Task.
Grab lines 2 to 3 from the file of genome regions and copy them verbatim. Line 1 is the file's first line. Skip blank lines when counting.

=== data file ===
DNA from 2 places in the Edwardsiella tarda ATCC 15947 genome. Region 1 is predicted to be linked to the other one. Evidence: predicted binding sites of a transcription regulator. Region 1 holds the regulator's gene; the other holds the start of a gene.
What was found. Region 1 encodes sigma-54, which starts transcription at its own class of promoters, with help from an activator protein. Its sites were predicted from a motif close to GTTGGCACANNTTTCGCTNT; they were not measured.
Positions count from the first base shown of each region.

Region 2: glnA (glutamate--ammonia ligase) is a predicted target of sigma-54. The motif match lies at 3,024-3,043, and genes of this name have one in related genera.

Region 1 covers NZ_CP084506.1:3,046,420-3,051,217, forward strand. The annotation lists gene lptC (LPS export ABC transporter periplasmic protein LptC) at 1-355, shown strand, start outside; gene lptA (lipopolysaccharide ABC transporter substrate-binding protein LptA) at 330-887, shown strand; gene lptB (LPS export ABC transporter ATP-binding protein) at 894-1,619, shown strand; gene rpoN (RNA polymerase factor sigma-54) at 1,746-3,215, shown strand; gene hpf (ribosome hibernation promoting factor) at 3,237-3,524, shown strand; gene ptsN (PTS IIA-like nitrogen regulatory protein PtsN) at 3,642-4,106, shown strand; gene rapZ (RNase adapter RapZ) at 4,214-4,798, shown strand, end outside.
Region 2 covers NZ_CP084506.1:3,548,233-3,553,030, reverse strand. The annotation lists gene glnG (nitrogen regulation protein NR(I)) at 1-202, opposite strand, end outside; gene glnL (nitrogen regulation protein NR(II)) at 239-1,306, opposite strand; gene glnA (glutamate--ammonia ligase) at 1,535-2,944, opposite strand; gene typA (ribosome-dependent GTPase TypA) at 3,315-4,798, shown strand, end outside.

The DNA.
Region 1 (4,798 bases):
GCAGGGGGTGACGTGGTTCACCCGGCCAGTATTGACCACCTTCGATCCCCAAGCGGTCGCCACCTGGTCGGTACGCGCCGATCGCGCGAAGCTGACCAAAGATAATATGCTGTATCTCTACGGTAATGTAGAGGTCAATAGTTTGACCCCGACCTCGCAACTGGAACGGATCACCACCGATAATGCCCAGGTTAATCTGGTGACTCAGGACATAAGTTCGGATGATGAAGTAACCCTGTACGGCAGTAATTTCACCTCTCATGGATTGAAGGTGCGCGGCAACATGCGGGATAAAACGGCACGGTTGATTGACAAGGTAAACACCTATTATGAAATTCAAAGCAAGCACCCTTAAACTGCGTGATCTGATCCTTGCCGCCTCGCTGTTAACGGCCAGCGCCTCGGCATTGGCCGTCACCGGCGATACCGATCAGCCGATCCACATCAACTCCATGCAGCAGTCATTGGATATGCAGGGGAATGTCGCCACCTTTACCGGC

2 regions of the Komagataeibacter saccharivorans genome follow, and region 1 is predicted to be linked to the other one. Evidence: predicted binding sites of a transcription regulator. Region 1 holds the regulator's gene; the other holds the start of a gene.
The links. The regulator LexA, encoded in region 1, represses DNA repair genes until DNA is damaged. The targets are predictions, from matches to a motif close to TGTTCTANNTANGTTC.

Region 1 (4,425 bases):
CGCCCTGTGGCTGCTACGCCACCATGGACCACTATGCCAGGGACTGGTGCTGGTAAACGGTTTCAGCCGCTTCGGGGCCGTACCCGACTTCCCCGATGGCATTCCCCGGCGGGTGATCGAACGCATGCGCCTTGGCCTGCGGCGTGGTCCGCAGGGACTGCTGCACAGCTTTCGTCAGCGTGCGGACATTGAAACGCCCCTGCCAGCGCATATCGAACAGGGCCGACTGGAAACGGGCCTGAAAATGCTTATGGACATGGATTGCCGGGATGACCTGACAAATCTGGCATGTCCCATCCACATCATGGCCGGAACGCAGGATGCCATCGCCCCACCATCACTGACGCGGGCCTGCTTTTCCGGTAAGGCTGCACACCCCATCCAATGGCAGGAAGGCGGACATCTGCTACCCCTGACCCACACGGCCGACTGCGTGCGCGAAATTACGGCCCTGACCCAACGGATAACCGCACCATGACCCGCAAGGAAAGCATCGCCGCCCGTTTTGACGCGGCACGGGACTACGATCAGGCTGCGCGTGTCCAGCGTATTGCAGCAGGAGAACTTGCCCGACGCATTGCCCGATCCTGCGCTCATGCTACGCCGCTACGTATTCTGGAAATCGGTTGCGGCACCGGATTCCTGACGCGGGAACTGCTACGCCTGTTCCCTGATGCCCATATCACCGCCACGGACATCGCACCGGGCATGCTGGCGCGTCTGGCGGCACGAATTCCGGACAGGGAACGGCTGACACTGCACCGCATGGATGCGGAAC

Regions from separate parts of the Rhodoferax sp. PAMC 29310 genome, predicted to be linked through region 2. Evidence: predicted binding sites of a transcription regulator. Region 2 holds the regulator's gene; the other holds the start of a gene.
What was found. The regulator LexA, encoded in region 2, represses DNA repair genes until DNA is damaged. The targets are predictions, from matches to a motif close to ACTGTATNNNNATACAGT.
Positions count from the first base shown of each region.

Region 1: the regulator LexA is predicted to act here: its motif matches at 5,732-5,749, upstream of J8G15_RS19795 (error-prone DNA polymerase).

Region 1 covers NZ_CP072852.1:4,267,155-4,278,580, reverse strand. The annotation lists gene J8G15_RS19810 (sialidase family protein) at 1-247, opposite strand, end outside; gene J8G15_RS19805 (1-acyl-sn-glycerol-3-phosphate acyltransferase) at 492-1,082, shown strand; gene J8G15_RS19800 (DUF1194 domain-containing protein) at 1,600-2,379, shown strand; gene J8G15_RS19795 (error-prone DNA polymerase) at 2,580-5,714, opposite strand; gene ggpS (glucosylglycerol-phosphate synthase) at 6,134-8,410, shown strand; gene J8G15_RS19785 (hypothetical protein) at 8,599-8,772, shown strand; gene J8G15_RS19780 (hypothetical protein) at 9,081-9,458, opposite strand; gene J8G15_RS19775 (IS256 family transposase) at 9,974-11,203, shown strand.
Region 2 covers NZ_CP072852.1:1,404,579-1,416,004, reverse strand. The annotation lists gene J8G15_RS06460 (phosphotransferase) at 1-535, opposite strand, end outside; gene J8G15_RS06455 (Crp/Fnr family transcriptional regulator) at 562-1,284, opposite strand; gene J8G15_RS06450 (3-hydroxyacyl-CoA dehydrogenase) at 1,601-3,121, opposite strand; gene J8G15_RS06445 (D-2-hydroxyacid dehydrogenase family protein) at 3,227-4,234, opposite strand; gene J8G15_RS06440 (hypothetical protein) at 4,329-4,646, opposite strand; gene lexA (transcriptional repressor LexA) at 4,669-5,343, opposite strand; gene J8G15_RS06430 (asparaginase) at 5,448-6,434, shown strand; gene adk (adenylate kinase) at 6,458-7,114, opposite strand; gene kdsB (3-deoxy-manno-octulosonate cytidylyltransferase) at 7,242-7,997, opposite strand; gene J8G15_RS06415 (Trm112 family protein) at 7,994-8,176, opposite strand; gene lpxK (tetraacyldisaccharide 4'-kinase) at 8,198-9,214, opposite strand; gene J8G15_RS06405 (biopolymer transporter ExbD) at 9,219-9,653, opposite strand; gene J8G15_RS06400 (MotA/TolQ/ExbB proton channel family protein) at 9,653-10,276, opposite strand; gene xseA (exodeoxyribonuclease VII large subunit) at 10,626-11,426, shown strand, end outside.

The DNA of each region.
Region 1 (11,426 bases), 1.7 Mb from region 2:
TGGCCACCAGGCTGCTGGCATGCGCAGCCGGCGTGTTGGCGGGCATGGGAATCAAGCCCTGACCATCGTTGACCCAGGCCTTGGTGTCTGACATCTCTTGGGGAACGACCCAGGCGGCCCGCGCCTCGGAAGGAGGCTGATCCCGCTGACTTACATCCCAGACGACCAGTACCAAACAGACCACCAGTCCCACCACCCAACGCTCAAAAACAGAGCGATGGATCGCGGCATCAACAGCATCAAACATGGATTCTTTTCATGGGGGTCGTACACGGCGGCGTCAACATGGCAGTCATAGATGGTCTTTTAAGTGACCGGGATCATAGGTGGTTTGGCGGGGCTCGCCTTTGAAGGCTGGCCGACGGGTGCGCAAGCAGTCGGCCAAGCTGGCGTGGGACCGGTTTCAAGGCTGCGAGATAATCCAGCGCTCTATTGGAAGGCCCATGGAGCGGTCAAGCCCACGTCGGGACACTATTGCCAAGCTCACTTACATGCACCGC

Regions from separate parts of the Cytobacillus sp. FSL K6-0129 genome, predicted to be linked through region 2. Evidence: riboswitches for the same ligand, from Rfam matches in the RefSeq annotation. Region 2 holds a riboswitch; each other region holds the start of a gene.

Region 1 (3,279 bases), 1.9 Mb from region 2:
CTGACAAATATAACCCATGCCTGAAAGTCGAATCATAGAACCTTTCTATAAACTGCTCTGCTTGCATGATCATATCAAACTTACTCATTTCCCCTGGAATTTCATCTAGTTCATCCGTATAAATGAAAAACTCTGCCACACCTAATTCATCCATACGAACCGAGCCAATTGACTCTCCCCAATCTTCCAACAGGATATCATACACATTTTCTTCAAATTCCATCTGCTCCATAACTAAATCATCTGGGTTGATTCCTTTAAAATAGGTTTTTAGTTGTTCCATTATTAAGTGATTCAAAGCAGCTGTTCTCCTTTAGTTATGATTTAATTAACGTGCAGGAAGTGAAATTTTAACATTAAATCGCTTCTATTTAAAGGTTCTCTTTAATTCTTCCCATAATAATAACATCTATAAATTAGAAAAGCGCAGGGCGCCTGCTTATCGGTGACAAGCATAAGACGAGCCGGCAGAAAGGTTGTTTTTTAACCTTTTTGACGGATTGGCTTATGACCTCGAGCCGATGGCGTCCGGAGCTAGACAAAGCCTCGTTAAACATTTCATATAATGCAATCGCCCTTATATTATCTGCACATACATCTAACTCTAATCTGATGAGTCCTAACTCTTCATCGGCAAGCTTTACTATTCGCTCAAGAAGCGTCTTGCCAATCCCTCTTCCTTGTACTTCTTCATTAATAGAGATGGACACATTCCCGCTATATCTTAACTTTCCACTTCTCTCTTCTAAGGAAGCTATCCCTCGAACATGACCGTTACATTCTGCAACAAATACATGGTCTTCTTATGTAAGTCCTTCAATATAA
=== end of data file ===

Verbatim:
What was found. Region 1 encodes sigma-54, which starts transcription at its own class of promoters, with help from an activator protein. Its sites were predicted from a motif close to GTTGGCACANNTTTCGCTNT; they were not measured.
Positions count from the first base shown of each region.